One thing I can say unequivocally is that out of the saddle, carbon bikes blow away every steel bike I’ve ever ridden, with one exception, a Merckx MX Leader … and it featured a six pound frame. For the record, I haven’t ridden any of Dario Pegoretti’s bikes. Just never had the chance. I’ve got a friend with several and his love for those bikes is what you hope to get from a mate.

  9. Natascha

    Respectfully, the following comment is not accurate: “With the introduction of the new Amira model—the women’s version of the Tarmac, which is built with women’s proportions in mind—Specialized can lay claim to producing the Tarmac in more sizes than any other bike company offers for a production road bike—11.”

    One bike I can immediately think of off the top of my head that is available in a wider range of sizes is the Trek Madone 4.7 – including the WSD models it comes in a total of 13 stock sizes.


    1. Author
      Padraig

      Natascha: It’s good to hear from you; thank you for joining the conversation. Another reader pointed out to me that Trek had increased the number of WSD sizes available and that statement was a regrettable oversight. The 13 sizes Trek offers the Madone in are commendable. While they don’t accommodate a broader distribution of rider dimensions than the Specialized, what it does do is offer riders a greater ability to select the right size due to the smaller increases in top tube length through the size run.

  10. Jurgen

    Thanks for your response, Padraig.

    It looks like the Team Geo is only available as a frameset for the SL3 in ’10. (At least in the US.)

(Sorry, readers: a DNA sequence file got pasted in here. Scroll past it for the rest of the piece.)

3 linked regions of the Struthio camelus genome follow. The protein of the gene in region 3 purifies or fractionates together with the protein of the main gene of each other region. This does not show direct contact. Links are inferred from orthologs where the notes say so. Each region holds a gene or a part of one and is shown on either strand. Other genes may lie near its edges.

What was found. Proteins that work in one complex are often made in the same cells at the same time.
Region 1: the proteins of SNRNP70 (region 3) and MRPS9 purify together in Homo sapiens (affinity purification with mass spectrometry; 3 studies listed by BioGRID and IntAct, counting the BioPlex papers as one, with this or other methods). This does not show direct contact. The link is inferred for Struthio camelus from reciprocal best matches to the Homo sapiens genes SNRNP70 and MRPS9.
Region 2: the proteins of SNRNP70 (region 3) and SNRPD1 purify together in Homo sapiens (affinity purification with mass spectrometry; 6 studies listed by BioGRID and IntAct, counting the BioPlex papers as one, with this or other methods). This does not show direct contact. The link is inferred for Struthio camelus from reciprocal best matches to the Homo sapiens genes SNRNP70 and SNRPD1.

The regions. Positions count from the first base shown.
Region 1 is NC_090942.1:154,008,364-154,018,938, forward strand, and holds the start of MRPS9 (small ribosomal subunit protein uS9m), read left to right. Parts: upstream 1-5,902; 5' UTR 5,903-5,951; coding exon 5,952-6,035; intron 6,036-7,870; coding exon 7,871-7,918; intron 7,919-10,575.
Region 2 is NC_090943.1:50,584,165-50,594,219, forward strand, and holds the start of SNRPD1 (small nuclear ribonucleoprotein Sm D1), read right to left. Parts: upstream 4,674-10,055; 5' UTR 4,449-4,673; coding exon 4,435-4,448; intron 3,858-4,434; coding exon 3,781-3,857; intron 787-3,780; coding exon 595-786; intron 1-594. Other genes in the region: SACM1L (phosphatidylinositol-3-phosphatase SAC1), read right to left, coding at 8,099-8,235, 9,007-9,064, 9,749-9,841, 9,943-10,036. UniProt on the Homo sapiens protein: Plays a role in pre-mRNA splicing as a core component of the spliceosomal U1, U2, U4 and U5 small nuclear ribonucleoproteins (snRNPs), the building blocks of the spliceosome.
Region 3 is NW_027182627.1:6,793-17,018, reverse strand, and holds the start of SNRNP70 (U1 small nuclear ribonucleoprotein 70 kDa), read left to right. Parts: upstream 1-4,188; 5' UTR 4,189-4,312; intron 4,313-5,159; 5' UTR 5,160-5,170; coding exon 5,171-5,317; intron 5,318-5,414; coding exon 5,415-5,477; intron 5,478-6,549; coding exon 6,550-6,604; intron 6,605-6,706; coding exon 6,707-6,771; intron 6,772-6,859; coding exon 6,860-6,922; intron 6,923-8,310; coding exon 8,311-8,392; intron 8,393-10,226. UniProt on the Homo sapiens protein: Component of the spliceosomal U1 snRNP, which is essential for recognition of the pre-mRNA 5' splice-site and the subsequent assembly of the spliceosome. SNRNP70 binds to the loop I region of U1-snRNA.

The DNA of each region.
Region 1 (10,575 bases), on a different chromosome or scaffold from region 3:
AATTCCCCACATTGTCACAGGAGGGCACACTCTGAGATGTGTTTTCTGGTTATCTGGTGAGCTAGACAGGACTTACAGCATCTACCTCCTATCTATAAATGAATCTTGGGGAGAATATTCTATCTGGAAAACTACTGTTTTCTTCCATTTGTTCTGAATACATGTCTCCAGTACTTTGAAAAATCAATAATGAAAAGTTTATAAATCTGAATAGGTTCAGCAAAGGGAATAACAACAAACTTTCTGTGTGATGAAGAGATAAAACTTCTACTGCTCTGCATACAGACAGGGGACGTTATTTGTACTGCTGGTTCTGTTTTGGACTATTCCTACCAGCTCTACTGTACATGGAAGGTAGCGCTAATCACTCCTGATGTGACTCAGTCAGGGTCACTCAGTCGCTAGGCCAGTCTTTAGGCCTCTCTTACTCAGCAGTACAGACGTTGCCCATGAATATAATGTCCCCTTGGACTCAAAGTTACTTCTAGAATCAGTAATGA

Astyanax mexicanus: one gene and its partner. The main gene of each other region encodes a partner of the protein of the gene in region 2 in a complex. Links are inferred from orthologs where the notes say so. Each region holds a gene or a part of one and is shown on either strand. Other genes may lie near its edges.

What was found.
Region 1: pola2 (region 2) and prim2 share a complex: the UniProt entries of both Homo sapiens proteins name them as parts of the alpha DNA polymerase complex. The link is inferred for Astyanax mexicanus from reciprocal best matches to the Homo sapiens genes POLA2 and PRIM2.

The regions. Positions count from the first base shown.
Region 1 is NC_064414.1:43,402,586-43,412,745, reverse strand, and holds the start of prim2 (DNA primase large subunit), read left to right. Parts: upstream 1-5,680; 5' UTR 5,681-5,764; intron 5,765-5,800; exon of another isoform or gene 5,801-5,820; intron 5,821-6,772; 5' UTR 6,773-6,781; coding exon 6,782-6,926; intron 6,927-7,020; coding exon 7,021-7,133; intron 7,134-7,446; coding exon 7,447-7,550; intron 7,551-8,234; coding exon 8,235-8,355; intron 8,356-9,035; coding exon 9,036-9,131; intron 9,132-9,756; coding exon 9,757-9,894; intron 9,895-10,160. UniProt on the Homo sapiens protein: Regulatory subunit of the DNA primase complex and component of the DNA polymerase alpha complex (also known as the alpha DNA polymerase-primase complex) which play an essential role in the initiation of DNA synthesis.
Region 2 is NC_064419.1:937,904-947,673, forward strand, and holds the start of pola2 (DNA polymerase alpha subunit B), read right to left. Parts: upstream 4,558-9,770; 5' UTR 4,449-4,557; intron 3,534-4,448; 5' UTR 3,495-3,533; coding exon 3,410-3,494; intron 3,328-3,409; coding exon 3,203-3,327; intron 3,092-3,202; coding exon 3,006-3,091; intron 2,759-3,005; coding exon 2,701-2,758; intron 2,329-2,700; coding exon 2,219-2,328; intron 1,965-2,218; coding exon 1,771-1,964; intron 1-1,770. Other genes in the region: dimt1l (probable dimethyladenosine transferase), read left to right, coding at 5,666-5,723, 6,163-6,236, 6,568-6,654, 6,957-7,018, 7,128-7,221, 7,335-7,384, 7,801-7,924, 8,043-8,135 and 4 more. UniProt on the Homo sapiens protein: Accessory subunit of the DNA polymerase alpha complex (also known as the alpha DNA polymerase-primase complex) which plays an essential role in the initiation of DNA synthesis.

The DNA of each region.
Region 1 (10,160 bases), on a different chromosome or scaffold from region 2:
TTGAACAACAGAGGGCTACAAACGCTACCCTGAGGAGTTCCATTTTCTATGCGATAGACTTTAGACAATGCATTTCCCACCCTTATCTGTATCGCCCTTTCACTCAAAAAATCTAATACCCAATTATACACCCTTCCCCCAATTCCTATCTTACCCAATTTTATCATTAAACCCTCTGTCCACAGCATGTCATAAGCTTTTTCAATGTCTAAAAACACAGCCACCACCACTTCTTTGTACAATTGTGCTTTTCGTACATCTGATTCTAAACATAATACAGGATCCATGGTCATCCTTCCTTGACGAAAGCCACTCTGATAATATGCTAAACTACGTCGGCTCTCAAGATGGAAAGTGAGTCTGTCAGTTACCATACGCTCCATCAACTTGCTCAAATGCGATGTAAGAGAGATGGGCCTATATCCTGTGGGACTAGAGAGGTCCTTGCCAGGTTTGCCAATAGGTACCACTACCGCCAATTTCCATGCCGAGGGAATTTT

On the 54, the HT is 130mm for the Team and 145mm for the “Mere Mortal”.

    On the 56, the HT is 150mm for the Team and 170mm for the MM.

    I know HT can’t be looked at in isolation, but it’s curious most iterations of the Tarmac have more top tube than comparable “crit” bikes from Cannondale, Cervelo, Giant, etc.

    As someone who’s long-legged and short-torsoed (relatively speaking), I’ve been intrigued by the Tarmac–especially given all the raves (like yours) about its handling and performance.


    1. Author
      Padraig

      Natextr: My take on tire clearance is that if you need to run 27mm tires and are worried about crud buildup, then you need to be thinking about something with a lot of clearance … like a cross bike. Unlike some, I do think the Zertz in the frame make a difference. I’ve ridden some frames with similar geometry and carbon fiber layup and found them to transmit a great deal more road vibration. As for the point scale, I’m just one guy, but I am a guy who thought it was time someone said what he really thought.

      Jurgen: I’m going to check with Specialized to see just how many guys are riding bikes with the team geo. Those are really short head tubes, almost as short as the Felt head tubes, which are the most extreme out there, to my knowledge. A really low handlebar is great when you’re at the front, drilling it. It’s terrific for descending. It’s no bueno for climbing and it is less than ideal for sprinting. Cav’ has been remarkable to me because he features one of the lowest bar positions of a road sprinter that I can recall seeing. Optimizing your needs is the name of the game.

      Lachlan: Exactly, but I would add an additional consideration: handling. I could have gotten a more PRO-looking fit on the 58, but I was concerned about how short the stem would be and, ultimately, how much weight would be on the front wheel. Without the ability to experiment, I went with the bike I knew I could get to both fit me and give me the desired weight distribution.

  11. ScottRS

    In response to LarryT, I would say that yes, you should give a carbon bike a try. In the last few years I have had mulitple custom steel bikes, some from builders with long wait lists, and many other carbon bikes to include U.S. made customs. That said, I bought a Tarmac SL2 basically to get a great deal on a Di2 kit and decided to ride it a few times before stripping the kit off. Wow, was I surprised. Now, after 4 months, the SL2 is the bike I reach for and most everything else has been sold off. Once you experience that stiffness.. I ride tubies which might contribute to my not having a ride quality issue as Padraig has mentioned with the SL2, but I was using the same wheels with the previous bikes.